Family can be defined in different ways --parents and children; all descendants of a common ancestor; a group of people with common goals --but no matter how you define it, families do make the fair go ’round.
(Rock County Fair 2015 preview HERE)
This year, for example, the fair board contacted one of the nonprofits in its ag family, the Ag Business Council of Rock County, to garner its support for an expanded family education area. The Ag Adventure Tent will be set up adjacent to the council’s tent and will offer interactive activities for the younger fairgoers.
Fair Secretary Mary Check said they got the idea during a seminar at the Wisconsin Association of Fairs annual convention. Because the council already had a lot of exhibits built into its tent, joining forces to create something new made sense.
Fair board member Maureen Fox Rusch worked with Jessica Sarbacker of the council to come up with ideas that would enhance the fair experience for the younger set.
“Actually, we’ll have more seating here too because it’s an area that attracts a lot of families already,”Rusch said.
The council’s display is famous for its swimming and diving ducks, the hatchouts of pheasants from eggs and the corn box -- a variation of the backyard sandbox, except this one is filled with corn.
Sarbacker has fond memories of growing up and showing her projects at the fair. Eventually she hopes her young children will do the same, although they’re too young right now to be in 4-H or FFA.
“When we moved back to the Milton area, I wanted to get involved in the ag community,” she said of her decision to volunteer with the council. Sarbacker and her husband work her family’s farm and raise Holstein cattle.
The idea for the Ag Adventure Tent is to give youngsters a taste of the farming life, or at least an appreciation for what the farmer does.
“We’ll have activities for them to do, like farmer for a day,” said Kelli Cameron, secretary of the Ag Business Council of Rock County. “They’ll be able to pick an apple off a tree, dig potatoes, gather eggs, things like that.”
Cameron grew up involved in the fair. She was the fair queen in 1998 and participated in 4-H and FFA. Now, her children, ages 11, 13 and 16, are showing in the fair.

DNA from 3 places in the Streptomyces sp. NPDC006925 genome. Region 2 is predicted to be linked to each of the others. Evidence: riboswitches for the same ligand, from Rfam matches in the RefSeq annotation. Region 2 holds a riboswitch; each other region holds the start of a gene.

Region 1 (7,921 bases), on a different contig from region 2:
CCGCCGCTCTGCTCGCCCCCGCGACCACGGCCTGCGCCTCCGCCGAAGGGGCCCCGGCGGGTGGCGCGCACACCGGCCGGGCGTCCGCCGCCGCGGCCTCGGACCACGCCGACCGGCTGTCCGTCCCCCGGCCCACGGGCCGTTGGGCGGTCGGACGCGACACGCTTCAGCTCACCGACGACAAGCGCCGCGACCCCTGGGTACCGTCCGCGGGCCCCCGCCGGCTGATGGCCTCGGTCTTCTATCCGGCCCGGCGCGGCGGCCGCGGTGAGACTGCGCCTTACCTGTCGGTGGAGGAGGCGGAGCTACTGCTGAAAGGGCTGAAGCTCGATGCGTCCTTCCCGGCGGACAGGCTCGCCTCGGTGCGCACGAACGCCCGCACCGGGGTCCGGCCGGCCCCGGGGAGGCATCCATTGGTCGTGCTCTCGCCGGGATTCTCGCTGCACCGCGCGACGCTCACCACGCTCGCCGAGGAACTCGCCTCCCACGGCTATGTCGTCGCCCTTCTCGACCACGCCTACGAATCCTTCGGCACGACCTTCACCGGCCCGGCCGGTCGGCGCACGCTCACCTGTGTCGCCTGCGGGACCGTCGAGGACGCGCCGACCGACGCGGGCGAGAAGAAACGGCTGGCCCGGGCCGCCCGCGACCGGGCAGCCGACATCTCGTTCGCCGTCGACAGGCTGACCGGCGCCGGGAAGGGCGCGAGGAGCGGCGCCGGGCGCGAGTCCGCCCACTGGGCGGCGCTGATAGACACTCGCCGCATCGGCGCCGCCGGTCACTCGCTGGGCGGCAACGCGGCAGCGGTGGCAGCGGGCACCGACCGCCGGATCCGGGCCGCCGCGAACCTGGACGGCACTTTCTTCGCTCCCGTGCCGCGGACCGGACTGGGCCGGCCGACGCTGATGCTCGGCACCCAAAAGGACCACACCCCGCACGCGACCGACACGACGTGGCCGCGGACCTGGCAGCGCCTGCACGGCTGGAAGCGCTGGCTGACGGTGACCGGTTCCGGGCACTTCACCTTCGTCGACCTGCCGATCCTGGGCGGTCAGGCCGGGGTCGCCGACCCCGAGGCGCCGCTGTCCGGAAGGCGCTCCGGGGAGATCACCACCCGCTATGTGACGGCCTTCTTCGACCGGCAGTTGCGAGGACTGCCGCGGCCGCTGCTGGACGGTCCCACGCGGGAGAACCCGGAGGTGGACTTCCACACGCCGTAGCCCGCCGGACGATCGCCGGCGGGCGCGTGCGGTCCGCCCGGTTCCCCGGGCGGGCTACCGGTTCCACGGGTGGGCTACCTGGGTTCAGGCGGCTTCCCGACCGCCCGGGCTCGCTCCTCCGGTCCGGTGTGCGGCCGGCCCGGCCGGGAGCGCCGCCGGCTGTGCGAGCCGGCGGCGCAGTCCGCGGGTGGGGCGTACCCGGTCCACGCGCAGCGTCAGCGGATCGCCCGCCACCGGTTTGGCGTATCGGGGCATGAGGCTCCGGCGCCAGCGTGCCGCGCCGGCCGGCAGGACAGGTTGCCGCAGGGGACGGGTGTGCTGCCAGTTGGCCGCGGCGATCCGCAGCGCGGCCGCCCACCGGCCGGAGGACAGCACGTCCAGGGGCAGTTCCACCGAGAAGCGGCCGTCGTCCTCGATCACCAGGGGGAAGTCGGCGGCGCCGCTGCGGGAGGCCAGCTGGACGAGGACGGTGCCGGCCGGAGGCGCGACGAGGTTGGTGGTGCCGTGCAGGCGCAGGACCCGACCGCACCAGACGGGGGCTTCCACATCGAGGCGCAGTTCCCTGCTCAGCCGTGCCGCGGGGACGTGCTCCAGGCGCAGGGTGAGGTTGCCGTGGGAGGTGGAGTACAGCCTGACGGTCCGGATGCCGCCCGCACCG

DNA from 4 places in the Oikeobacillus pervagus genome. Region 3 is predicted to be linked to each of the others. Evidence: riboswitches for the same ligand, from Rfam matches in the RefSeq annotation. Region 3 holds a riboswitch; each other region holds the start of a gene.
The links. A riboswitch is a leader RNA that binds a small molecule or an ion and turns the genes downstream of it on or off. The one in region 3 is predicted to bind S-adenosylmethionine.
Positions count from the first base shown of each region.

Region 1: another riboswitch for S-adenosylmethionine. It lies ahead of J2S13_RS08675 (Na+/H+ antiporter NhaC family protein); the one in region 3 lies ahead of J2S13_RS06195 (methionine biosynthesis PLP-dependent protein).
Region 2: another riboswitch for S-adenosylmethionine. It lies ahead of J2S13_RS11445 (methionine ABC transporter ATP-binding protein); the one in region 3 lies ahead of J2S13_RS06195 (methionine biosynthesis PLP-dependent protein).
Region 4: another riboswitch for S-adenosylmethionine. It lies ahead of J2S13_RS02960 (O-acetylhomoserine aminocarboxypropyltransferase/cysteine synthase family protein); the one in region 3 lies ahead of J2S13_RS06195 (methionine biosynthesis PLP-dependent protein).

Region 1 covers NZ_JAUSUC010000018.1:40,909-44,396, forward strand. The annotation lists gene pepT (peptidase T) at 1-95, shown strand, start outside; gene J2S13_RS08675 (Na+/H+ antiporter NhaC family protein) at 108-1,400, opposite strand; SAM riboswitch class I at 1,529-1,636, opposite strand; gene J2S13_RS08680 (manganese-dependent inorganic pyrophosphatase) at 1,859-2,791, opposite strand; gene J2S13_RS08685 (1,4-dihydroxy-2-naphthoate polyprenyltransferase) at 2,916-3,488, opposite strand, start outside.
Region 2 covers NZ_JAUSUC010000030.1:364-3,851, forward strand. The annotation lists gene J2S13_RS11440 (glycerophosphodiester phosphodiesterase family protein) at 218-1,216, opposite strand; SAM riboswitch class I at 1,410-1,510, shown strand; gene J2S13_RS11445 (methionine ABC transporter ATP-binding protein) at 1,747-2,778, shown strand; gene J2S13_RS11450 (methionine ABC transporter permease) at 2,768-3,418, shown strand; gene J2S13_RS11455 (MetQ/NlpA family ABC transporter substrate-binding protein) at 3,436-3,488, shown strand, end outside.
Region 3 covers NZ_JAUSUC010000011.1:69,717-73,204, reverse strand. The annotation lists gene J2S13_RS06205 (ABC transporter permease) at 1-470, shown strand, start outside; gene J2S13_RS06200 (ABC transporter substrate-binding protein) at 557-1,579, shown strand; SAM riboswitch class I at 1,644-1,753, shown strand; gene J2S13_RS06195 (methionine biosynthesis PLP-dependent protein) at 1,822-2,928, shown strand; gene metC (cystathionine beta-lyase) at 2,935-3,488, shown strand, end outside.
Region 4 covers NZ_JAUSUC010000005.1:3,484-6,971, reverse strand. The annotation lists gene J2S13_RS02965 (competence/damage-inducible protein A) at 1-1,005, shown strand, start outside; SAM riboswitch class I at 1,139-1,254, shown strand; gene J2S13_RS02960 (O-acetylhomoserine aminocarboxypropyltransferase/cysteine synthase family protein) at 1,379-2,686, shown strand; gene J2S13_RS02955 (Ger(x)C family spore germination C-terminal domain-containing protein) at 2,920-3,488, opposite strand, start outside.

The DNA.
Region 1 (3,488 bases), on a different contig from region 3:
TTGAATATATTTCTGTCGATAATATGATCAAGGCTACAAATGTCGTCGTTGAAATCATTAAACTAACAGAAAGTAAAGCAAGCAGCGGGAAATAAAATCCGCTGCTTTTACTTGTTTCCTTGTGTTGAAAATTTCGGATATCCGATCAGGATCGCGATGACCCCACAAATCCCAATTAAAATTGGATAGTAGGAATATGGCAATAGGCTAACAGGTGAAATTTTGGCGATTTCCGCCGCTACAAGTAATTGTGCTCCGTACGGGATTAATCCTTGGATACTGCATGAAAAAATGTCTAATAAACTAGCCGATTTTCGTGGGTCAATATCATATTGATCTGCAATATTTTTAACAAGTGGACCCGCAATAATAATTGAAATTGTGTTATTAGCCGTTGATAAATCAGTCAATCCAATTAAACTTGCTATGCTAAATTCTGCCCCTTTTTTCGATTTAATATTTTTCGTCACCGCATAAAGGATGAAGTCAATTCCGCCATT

People who grew up on farms are eager to have their children and grandchildren carry on the family’s farming traditions.
“It’s important for the kids to know,” said Dorothy Abelm of Orfordville, a grandmother of nine. “It’s not like when I was growing up and most everybody I knew lived on a farm. Now most everybody lives in town.”
Abelm said her grandchildren think she’s just telling them stories when she tells them how they used to raise all their own vegetables and how they’d milk the cows by hand and butcher their own chickens.
“If you didn’t know how to do all those things back then, you didn’t eat so good,” she said. “The kids are the future of farming, so we have to get them started. It’s really the family farm that will turn things around, not these big corporations that ship their stuff here, there and everywhere.”
Although her family doesn’t farm in the area, Abelm said she hopes a few of her grandchildren will be involved in farming in some way.
Check said the fair is invested in making the Ag Adventure Tent something to be remembered.
“There will be different activities each day for the kids to do and educational displays,” Check said.
The nearby Walworth County Fair has its own version of the Ag Adventure Tent. It’s gotten bigger every year and is a popular stop for children and families.
“We’ve always admired what they’ve done,” Rusch said.
The Ag Adventure Tent will be staffed by members of the 4-Hand FFAclubs. That will give the older club members an opportunity to work with the younger members and pass on what they’ve already learned.
Country music featured
Ryan George, who serves on the fair entertainment committee, said the band Florida Georgia Line broke all fair attendance records when it played in Janesville a couple of years ago.
If members of the entertainment committee book the right groups and the acts draw a big crowd, it can make the whole fair a success. For that reason, booking the entertainment for the fair is a year-round endeavor. Making it all family friendly is part of the equation.
George grew up going to the fair, so he takes his job seriously --after all he’s helping to make memories for the next generation.
“Country music has always been a good draw and usually they’re pretty good for families to sit and listen,” George said.
This year’s headliners include country singer Cole Swindell on Wednesday, July 29. Swindell comes straight from the Academy of Country Music 50th annual awards ceremony, where he took home the ACMaward for new artist of the year.
The tried and true favorite country duo Montgomery Gentry plays Thursday, July 30.
Tyler Farr might be considered a bit edgier for a country artist, but that’s because you’ll find more raucous rock mixed in. He headlines the grandstand on Saturday, Aug. 1.
Rounding out the entertainment list is Dan + Shay, ACM vocal duo of the year nominee, whose song “Nothin’ Like You” hit the top of the charts.
Some of these headliners require an additional ticket -- George said it’s been a good way to make the fair break even and people don’t mind paying for good performers.
That said, this year you can see and hear Dan + Shay for the cost of your general admission fair ticket only. It might be the last time you can catch them at that family friendly price.
“I think we did pretty good this year again,”George said.